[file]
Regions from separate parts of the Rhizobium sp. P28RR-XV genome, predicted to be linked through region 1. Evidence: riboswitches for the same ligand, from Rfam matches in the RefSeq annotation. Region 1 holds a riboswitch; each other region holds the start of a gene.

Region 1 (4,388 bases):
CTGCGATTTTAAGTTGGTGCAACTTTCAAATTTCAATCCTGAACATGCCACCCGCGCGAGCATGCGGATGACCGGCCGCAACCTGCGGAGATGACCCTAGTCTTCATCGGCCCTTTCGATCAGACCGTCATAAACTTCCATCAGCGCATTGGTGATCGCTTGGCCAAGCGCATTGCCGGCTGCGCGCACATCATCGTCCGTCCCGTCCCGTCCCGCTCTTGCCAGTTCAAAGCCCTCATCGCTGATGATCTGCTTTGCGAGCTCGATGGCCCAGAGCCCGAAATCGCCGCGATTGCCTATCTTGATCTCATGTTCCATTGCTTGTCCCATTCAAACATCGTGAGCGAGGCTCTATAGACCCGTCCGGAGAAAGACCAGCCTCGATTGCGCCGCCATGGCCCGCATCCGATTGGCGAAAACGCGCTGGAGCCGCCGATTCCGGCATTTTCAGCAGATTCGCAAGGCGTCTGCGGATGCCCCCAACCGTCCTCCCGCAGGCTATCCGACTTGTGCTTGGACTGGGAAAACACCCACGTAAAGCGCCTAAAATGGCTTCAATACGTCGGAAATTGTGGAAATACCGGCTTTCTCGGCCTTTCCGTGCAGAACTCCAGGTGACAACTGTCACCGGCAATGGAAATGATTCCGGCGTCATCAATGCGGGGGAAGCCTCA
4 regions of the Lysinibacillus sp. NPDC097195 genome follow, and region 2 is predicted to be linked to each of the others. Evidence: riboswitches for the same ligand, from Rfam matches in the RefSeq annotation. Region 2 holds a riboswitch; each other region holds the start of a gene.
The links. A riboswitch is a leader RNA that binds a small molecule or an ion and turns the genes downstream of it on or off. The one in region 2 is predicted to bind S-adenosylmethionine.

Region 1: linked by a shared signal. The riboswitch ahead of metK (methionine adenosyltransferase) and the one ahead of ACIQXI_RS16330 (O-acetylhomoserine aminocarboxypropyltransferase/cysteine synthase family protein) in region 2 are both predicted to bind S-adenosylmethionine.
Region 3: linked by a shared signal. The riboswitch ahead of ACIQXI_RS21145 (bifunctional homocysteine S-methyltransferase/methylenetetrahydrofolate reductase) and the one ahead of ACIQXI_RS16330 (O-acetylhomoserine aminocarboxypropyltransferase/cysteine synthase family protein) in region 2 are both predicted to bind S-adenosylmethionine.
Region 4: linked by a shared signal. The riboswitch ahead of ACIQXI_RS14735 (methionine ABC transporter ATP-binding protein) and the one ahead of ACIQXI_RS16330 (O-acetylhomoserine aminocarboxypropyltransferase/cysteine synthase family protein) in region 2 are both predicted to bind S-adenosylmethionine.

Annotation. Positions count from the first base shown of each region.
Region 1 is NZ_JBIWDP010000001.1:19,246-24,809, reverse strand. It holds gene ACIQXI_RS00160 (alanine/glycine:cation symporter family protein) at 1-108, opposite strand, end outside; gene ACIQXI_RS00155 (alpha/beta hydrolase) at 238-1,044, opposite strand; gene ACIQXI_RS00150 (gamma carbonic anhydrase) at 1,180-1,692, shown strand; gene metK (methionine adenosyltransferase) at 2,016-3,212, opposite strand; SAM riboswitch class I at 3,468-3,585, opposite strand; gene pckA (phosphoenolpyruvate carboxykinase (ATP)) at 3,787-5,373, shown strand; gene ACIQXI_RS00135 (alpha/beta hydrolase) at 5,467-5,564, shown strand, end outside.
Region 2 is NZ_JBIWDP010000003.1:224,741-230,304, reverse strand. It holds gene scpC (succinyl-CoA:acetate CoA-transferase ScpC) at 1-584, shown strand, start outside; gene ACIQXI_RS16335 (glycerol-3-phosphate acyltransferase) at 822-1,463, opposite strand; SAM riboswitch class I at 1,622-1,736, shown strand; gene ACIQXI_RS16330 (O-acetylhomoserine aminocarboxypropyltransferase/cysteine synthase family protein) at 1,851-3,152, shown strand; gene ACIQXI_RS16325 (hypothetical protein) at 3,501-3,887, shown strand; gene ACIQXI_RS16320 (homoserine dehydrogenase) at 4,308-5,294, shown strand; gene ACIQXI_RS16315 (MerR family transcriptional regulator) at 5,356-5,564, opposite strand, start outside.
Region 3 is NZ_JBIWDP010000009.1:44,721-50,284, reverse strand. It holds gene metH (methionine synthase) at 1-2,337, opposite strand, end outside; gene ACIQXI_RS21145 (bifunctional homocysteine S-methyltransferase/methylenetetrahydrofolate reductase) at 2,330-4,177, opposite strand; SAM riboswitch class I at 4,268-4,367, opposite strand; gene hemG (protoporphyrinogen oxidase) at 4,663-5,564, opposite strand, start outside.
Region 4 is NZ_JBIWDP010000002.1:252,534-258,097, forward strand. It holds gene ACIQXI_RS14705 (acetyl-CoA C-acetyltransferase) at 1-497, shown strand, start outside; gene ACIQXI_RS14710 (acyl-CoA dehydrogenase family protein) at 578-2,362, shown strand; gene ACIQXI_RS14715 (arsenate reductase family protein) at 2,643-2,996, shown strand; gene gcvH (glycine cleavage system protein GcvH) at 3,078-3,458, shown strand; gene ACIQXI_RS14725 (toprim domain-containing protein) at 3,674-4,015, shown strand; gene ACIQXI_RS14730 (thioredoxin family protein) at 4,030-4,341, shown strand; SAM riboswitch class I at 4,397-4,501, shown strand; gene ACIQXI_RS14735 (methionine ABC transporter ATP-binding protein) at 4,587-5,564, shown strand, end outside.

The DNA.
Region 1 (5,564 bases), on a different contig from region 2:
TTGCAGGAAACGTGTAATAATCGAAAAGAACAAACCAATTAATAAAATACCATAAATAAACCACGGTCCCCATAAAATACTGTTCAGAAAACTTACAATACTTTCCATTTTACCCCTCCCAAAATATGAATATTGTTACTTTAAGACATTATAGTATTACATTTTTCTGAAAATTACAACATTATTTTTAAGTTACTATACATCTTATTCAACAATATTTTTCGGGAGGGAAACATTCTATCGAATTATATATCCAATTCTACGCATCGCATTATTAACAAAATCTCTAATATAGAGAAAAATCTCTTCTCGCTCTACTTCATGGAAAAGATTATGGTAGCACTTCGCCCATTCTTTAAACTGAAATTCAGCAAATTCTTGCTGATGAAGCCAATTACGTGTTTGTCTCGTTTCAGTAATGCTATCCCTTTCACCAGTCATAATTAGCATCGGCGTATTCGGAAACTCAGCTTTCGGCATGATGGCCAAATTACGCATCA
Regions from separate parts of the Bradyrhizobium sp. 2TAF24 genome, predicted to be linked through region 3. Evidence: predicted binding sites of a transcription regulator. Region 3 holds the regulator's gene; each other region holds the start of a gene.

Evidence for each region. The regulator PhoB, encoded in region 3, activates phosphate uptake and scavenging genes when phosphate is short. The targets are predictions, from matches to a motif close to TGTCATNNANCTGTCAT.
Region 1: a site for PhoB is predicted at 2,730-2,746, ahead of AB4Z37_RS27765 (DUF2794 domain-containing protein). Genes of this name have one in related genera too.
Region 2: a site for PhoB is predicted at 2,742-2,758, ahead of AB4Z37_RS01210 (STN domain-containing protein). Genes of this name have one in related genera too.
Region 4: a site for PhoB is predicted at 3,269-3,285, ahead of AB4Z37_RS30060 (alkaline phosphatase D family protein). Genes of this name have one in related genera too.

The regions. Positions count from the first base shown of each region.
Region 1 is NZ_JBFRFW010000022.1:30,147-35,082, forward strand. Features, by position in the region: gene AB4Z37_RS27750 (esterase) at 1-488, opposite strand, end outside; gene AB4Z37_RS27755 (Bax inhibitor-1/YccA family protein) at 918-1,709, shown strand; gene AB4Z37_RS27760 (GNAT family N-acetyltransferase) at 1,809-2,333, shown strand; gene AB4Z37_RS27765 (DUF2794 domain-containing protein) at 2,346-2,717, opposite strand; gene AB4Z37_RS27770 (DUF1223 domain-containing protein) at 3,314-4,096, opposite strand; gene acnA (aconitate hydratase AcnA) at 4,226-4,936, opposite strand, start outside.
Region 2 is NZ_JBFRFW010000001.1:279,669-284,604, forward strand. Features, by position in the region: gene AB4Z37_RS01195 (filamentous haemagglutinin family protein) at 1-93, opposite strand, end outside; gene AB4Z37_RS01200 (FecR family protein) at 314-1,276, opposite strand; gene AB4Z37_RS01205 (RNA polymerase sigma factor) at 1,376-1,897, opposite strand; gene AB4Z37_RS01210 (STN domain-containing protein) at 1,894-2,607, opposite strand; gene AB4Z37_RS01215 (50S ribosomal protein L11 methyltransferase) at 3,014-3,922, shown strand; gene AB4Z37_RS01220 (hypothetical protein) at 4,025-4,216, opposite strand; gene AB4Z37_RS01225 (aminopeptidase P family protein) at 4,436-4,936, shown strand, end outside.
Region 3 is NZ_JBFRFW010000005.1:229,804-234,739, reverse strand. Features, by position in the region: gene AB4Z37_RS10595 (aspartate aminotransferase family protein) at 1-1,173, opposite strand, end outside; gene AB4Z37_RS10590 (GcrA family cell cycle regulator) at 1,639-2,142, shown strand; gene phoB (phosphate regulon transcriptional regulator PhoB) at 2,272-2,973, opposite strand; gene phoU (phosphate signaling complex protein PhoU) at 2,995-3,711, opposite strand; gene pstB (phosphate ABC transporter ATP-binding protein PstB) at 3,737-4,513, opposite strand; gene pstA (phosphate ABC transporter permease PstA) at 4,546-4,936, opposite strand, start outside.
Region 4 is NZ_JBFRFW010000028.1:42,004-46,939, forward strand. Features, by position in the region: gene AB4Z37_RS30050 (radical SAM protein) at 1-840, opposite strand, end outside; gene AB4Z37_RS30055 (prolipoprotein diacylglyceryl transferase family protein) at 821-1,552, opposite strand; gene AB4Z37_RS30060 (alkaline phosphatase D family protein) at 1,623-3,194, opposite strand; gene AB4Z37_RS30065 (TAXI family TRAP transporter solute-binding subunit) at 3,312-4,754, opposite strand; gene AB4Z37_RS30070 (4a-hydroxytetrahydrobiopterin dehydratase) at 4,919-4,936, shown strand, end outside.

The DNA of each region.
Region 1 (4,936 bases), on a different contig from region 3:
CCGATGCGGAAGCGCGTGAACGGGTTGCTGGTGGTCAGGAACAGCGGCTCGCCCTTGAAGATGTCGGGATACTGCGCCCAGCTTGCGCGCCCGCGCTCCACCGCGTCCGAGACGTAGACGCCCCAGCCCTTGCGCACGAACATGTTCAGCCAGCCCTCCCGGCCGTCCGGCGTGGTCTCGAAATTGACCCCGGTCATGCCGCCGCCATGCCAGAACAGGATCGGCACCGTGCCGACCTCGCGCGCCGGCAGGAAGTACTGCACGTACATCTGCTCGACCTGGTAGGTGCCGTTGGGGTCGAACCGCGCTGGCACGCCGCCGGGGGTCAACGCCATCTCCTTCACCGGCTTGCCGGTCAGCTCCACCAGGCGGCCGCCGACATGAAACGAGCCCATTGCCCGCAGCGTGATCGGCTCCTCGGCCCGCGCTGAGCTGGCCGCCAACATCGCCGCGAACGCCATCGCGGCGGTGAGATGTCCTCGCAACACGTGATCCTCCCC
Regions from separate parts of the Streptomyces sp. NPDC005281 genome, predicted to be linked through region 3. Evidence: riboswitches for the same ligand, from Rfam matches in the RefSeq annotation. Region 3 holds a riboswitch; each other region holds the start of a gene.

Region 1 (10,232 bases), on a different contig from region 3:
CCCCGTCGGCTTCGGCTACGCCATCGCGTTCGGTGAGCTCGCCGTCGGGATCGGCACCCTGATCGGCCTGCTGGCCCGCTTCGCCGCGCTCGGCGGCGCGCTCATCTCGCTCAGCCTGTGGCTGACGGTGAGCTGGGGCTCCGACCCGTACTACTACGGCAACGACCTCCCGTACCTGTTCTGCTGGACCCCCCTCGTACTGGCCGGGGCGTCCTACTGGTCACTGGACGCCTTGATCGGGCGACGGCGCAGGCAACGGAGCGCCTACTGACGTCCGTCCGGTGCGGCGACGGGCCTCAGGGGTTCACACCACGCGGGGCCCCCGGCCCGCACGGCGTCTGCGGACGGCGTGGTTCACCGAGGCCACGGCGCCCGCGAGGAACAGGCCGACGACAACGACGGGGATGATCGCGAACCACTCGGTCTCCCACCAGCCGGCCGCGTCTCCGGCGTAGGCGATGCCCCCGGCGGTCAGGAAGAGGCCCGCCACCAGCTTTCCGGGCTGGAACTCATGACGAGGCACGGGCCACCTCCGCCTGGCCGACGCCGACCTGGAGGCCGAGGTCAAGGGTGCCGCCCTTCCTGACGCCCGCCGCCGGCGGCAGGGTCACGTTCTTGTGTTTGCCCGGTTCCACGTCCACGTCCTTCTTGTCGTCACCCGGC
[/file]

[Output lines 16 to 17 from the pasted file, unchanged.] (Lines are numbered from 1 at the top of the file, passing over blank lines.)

TTGCAGGAAACGTGTAATAATCGAAAAGAACAAACCAATTAATAAAATACCATAAATAAACCACGGTCCCCATAAAATACTGTTCAGAAAACTTACAATACTTTCCATTTTACCCCTCCCAAAATATGAATATTGTTACTTTAAGACATTATAGTATTACATTTTTCTGAAAATTACAACATTATTTTTAAGTTACTATACATCTTATTCAACAATATTTTTCGGGAGGGAAACATTCTATCGAATTATATATCCAATTCTACGCATCGCATTATTAACAAAATCTCTAATATAGAGAAAAATCTCTTCTCGCTCTACTTCATGGAAAAGATTATGGTAGCACTTCGCCCATTCTTTAAACTGAAATTCAGCAAATTCTTGCTGATGAAGCCAATTACGTGTTTGTCTCGTTTCAGTAATGCTATCCCTTTCACCAGTCATAATTAGCATCGGCGTATTCGGAAACTCAGCTTTCGGCATGATGGCCAAATTACGCATCA
Regions from separate parts of the Bradyrhizobium sp. 2TAF24 genome, predicted to be linked through region 3. Evidence: predicted binding sites of a transcription regulator. Region 3 holds the regulator's gene; each other region holds the start of a gene.